At least, the plants in your house are unlikely to clean all your air on their own.

And that, my friends, is because (among other reasons) you’d need to own and tend around 1,000 of said plants in order to rely on them to completely purify the oxygen you breathe.

The science comes from a 1989 NASA study that found that ficus, daisies, mums, and other plants could pull all of the cancer-causing volatile organic compounds, like benzene and formaldehyde, from airtight environments like the ones in the space stations.

Their potential effect, though, never really lived up to the hype, says Dr. Michael Waring of Drexler University.

“The main issue with the NASA study – and other chamber studies of potted plants and VOCs – isn’t that the data are incorrect. Rather, the interpretation of the data and its application to indoor air cleaning are flawed.”

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Terms for Plant Care Part II Turgor Pressure – Plants are often stiff and hardy, but when they are watered incorrectly, the plant becomes limp because of a decrease in pressure at the cellular level. Propagation – plants can be cut up in certain ways and then placed in water or soil to regenerate from a cutting. Mother – a plant that regularly shoots out “babies” at the base. They don’t have to be your largest plant to be a mother. Separating Shoots – various plants will grow with multiple shoots and their roots become interlaced. You can separate them by carefully patting the soil and dirt from between the roots and then pulling apart. Even an expert will lose 30% of the roots. Hybrid – many plants, especially when they sell for a good price and have special characteristics, are hybrid. They grow differently than natural breeds. Drainage/Hydroponics – plants want a constant water source. That’s how hydroponics work. But with pots you need drainage, or a layer of sand, rock, and/or charcoal at the bottom. ~ Let me know if I’m missing anything important about plant care! ~ #verastruct #plantsforall #freeplants #houseplants #majestypalm #monsteramonday #goldenpothos #croton #snakeplant #bostonfern #fiddleleaffig #monstera #rubberplant #nerveplant #indoorjungle #urbanjungle #indoorplants #plantshelfie #houseplantsofinstagram #plantsmakepeoplehappy #plantsofinstagram

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Also, it’s important to mention that chamber studies like the ones conducted by NASA are not simulating real-world environments, so the data doesn’t exactly translate. The buildings we work and live in are well-ventilated, have continuous indoor-outdoor air exchange, and are generally full of decent quality breathing air to begin with, reminds Warring.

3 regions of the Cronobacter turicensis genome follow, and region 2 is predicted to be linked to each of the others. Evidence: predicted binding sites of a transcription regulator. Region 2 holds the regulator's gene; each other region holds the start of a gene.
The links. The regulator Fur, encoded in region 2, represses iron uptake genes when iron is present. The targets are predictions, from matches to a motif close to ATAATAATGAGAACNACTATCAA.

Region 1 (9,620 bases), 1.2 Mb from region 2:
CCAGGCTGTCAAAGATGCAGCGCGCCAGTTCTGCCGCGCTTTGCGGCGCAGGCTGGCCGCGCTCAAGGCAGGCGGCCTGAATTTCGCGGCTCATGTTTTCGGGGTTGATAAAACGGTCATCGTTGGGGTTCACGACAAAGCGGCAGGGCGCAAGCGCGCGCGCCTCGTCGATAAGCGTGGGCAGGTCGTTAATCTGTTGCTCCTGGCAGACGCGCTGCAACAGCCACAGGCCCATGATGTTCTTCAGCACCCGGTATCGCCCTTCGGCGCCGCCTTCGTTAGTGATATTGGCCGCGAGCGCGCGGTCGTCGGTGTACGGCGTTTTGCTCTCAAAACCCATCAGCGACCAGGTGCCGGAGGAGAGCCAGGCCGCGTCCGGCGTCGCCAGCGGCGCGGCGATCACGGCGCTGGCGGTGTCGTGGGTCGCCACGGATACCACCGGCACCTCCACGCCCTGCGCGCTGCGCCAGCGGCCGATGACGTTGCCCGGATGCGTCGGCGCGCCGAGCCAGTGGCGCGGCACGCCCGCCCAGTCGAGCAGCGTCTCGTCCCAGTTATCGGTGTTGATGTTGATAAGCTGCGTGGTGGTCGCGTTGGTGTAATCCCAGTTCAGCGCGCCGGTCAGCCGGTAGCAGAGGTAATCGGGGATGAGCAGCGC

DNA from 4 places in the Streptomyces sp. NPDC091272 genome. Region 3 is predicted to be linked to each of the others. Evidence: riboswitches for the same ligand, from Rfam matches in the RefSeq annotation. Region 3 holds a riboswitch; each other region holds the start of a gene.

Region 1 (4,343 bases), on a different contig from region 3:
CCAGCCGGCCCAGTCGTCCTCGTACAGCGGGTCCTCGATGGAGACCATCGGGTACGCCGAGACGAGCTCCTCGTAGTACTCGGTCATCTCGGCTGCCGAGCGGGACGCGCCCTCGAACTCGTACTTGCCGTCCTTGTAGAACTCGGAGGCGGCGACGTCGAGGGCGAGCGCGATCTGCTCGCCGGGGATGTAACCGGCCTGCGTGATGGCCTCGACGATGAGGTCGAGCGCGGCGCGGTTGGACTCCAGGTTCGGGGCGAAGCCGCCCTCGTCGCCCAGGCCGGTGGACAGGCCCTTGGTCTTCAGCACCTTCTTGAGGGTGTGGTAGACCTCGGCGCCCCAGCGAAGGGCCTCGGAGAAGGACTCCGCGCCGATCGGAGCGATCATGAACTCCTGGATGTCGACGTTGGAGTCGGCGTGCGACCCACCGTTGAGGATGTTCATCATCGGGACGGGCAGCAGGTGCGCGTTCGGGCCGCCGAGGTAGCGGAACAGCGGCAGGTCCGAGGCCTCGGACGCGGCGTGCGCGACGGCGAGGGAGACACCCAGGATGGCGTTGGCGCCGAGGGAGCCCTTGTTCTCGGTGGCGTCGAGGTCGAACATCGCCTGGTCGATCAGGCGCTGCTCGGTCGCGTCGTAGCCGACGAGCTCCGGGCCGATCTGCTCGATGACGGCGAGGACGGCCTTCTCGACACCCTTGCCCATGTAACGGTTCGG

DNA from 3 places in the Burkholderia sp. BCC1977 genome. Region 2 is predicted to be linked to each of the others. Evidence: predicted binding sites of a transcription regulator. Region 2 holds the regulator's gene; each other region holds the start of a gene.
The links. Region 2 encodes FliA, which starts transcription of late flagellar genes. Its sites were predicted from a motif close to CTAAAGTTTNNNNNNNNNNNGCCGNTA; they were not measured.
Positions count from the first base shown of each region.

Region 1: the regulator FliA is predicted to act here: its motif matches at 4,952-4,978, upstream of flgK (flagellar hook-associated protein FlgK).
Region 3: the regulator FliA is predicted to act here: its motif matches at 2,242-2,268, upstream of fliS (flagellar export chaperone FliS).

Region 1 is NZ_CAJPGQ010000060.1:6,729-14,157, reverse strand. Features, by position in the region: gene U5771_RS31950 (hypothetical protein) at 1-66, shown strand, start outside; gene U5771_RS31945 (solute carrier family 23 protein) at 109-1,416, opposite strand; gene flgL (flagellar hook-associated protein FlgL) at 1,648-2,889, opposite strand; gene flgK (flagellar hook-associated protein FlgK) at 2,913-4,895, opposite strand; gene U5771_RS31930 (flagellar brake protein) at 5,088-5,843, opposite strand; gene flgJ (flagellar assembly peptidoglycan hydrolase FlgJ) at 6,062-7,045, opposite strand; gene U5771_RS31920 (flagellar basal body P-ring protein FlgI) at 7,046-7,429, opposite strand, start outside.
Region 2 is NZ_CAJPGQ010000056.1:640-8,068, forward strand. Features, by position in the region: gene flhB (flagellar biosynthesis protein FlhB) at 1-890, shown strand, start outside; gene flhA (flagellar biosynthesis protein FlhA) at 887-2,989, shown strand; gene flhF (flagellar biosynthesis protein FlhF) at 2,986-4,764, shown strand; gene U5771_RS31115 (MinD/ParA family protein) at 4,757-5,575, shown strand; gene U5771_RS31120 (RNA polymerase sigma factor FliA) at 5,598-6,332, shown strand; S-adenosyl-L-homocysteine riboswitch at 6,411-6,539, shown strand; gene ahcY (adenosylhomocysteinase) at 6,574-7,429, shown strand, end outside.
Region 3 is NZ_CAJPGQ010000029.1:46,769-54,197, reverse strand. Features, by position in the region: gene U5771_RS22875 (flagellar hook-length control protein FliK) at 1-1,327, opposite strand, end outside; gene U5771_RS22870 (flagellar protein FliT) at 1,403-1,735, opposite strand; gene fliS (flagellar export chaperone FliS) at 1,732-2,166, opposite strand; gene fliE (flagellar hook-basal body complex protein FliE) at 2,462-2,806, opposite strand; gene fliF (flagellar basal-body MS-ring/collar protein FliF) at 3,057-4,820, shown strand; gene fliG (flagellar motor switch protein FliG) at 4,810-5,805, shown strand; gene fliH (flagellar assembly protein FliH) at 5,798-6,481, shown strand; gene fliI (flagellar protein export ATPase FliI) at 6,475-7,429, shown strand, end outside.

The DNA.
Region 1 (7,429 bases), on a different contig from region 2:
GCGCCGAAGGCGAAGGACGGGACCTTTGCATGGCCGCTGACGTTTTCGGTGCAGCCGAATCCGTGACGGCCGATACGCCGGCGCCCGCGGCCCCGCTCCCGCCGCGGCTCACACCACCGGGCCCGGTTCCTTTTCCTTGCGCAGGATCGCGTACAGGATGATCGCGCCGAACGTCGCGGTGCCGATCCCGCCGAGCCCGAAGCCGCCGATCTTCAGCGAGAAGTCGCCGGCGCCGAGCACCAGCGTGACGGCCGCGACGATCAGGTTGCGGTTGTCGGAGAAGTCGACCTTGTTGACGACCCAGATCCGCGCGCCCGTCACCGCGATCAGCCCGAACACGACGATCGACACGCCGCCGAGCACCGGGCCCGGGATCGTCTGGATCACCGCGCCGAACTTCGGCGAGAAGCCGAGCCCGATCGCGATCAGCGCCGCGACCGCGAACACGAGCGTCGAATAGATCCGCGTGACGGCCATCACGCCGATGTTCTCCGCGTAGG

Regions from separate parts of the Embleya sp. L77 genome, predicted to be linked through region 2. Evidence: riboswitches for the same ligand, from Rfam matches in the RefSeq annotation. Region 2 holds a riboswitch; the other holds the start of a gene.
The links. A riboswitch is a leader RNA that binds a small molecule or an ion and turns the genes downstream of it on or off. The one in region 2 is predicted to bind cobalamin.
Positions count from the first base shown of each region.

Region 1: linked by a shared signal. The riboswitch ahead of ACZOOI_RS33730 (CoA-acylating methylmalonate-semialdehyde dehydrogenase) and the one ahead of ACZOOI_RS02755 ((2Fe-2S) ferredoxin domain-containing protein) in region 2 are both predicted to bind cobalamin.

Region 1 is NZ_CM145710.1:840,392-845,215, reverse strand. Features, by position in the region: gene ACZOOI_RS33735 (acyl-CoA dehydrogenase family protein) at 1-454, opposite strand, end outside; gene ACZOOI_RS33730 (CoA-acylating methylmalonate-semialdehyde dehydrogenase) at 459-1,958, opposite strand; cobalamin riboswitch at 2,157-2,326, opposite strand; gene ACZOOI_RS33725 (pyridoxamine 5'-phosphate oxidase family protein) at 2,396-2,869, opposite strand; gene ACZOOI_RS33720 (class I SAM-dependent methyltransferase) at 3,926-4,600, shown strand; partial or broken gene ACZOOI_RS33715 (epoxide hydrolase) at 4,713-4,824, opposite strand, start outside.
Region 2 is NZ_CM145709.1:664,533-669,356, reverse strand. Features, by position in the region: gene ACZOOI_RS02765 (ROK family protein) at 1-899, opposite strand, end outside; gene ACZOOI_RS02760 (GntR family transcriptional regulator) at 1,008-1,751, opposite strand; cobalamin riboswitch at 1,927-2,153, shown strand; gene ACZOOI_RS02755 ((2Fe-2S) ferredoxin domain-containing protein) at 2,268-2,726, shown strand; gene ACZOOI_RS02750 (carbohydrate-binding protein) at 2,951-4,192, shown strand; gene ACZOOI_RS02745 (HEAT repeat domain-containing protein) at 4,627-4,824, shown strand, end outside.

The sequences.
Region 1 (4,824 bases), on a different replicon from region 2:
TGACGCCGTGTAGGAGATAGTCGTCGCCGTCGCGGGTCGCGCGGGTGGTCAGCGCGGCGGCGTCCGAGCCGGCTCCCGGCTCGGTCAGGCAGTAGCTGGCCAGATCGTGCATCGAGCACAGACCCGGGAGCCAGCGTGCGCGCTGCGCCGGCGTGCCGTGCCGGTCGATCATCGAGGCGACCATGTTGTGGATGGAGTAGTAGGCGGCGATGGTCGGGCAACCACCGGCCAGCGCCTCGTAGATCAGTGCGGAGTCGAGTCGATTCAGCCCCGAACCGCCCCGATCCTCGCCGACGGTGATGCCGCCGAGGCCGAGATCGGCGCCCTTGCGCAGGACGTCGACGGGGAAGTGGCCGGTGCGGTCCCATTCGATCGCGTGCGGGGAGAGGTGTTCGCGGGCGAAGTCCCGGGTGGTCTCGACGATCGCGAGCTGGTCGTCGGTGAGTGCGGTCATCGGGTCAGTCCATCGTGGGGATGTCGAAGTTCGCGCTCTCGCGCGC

“Chamber studies have shown weak removal of VOCs by potted plants, just not at high enough rates to clean indoor air effectively compared to air exchange.”

Chemicals, too, are more regulated and specific in an environment like a space station.

“…in a home or office, there are mixtures of many different chemicals at different concentrations, which change all the time depending on exchange with outdoor and objects in the home or office that emit these chemicals.”

Other studies have been done that examine the effects of potted plants on real-world environments, and they have been found to have positive effects. That said, Warring says they remain flawed.

“The field studies typically did not measure the air exchange rate – the frequency with which indoor air is replaced by outdoor air, because that parameter wasn’t measured, changes in VOC concentrations can’t be ascribed to any particular removal mechanism.”

Basically, we’ve never proven that it’s actually the plants that are responsible for improving the air.

As far as the numbers? Warring says that, in a 10×10 foot bedroom or an office with an 8-foot ceiling, you’d need around 1,000 plants to match the air-cleaning capacity of a standard ventilation system.

Here’s the thing: if you enjoy having houseplants, you definitely should keep some around. They are shown to have other benefits to both mood and productivity, and they’re certainly not going to harm the air quality.

If the air quality is your main concern, open a window or two, and let in as much sunlight as possible.

A little fresh air and sunlight never hurt anyone.